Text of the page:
Teaching Systems Thinking to 4th and 5th Graders Using Environmental Dashboard Display Technology
Tackling complex environmental challenges requires the capacity to understand how relationships and interactions between parts result in dynamic behavior of whole systems. There has been convincing research that these “systems thinking” skills can be learned. However, there is little research on methods for teaching these skills to children or assessing their impact. The Environmental Dashboard is a technology that uses “sociotechnical” feedback–information feedback designed to affect thought and behavior. Environmental Dashboard (ED) combines real-time information on community resource use with images and words that reflect pro-environmental actions of community members. Prior research indicates that ED supports the development of systems thinking in adults. To assess its impact on children, the technology was installed in a primary school and children were passively exposed to ED displays. This resulted in no measurable impact on systems thinking skills. The next stage of this research examined the impact of actively integrating ED into lessons on electricity in 4th and 5th grade. This active integration enhanced both content-related systems thinking skills and content retention.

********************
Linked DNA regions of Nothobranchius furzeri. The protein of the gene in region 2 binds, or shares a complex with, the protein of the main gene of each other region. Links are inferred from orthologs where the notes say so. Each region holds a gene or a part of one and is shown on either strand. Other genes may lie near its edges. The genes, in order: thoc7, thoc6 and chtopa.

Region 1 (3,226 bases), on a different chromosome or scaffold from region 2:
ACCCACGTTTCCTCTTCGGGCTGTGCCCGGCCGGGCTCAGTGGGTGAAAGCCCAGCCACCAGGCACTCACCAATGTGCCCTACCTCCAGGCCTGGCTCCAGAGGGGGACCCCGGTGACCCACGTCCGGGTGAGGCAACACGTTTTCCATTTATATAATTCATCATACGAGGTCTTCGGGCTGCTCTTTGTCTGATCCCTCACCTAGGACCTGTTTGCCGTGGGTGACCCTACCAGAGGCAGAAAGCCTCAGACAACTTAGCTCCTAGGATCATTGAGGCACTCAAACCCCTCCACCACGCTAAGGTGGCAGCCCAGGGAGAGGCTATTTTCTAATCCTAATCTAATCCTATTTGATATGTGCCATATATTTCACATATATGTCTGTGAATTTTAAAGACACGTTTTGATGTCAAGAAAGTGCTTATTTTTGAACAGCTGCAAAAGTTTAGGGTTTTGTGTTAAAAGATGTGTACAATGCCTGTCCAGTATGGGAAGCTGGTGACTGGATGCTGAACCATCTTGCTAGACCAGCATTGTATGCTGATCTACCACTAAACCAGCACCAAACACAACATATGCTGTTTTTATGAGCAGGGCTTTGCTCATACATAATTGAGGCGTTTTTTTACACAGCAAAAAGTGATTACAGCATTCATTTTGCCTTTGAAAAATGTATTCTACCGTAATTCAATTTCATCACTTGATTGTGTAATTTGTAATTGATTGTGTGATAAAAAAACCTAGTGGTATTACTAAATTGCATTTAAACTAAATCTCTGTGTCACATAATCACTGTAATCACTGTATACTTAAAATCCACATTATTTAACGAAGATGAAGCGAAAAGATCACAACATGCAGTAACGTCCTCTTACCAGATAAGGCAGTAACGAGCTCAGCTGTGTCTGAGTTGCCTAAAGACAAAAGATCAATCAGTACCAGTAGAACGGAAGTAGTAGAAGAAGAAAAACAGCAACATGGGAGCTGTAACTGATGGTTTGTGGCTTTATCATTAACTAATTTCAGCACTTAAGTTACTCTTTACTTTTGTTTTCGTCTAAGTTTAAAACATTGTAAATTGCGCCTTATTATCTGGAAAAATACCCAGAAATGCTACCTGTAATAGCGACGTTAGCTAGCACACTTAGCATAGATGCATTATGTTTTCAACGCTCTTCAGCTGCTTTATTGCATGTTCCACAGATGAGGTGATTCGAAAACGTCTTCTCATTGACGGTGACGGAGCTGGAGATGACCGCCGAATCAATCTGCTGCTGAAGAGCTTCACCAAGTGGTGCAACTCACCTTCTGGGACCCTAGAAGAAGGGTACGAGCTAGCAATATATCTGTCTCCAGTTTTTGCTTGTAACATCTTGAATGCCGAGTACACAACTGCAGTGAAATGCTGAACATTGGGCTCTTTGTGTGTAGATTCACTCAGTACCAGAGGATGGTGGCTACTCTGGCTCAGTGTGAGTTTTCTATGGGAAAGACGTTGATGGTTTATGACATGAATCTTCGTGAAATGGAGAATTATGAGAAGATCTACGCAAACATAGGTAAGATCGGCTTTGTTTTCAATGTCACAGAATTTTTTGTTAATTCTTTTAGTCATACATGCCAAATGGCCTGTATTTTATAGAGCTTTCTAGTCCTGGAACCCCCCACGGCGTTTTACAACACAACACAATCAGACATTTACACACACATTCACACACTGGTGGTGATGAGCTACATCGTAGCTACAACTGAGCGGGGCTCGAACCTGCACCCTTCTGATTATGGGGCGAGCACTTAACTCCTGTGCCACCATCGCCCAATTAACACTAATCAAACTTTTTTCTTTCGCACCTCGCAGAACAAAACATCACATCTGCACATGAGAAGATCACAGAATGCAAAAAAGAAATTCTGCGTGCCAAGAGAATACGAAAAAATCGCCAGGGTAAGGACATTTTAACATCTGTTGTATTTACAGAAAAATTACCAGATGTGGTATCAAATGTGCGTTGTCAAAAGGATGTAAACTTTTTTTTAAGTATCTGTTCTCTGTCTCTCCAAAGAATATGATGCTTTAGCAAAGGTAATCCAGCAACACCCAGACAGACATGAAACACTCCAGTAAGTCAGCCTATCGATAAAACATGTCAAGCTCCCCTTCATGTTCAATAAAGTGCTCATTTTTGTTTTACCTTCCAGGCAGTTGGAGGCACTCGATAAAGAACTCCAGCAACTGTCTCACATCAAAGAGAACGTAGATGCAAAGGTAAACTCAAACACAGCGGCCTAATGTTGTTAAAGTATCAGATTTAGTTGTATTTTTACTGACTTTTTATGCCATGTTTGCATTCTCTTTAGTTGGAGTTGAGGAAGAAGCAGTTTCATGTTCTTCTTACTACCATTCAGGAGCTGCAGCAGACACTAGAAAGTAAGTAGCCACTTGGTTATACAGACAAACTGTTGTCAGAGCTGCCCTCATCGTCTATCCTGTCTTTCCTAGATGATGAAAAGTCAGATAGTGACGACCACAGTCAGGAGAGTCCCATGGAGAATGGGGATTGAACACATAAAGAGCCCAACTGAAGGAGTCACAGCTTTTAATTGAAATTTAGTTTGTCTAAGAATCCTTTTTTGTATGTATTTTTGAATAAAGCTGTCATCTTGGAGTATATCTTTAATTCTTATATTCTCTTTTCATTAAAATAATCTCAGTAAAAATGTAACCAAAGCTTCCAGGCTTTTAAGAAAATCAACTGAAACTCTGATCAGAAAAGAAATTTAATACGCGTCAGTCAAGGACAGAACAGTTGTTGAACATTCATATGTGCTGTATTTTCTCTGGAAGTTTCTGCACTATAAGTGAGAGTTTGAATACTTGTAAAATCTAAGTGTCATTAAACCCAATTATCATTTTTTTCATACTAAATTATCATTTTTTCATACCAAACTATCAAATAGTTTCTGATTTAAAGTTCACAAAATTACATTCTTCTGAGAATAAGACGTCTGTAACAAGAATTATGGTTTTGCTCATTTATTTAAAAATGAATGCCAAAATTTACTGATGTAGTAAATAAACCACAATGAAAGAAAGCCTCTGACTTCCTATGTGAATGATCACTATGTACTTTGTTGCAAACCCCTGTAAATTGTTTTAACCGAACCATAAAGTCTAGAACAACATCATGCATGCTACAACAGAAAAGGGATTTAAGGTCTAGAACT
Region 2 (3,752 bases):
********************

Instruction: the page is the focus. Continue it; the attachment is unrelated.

Clark Shane, J.E. Petersen, C.M. Frantz, D. Roose, J. Ginn, and D.R. Daneri. 2017. “Teaching Systems Thinking to 4th and 5th Graders Using Environmental Dashboard Display Technology.” PLoS One 12(4): 1-11.
Public Library of Science
Record for J. Petersen. Additional records for C. Frantz:https://digitalcommons.oberlin.edu/faculty_schol/3735/; D. Roose: https://digitalcommons.oberlin.edu/faculty_schol/3736/
Age groups, Analysis of variance, Children, Cognitive psychology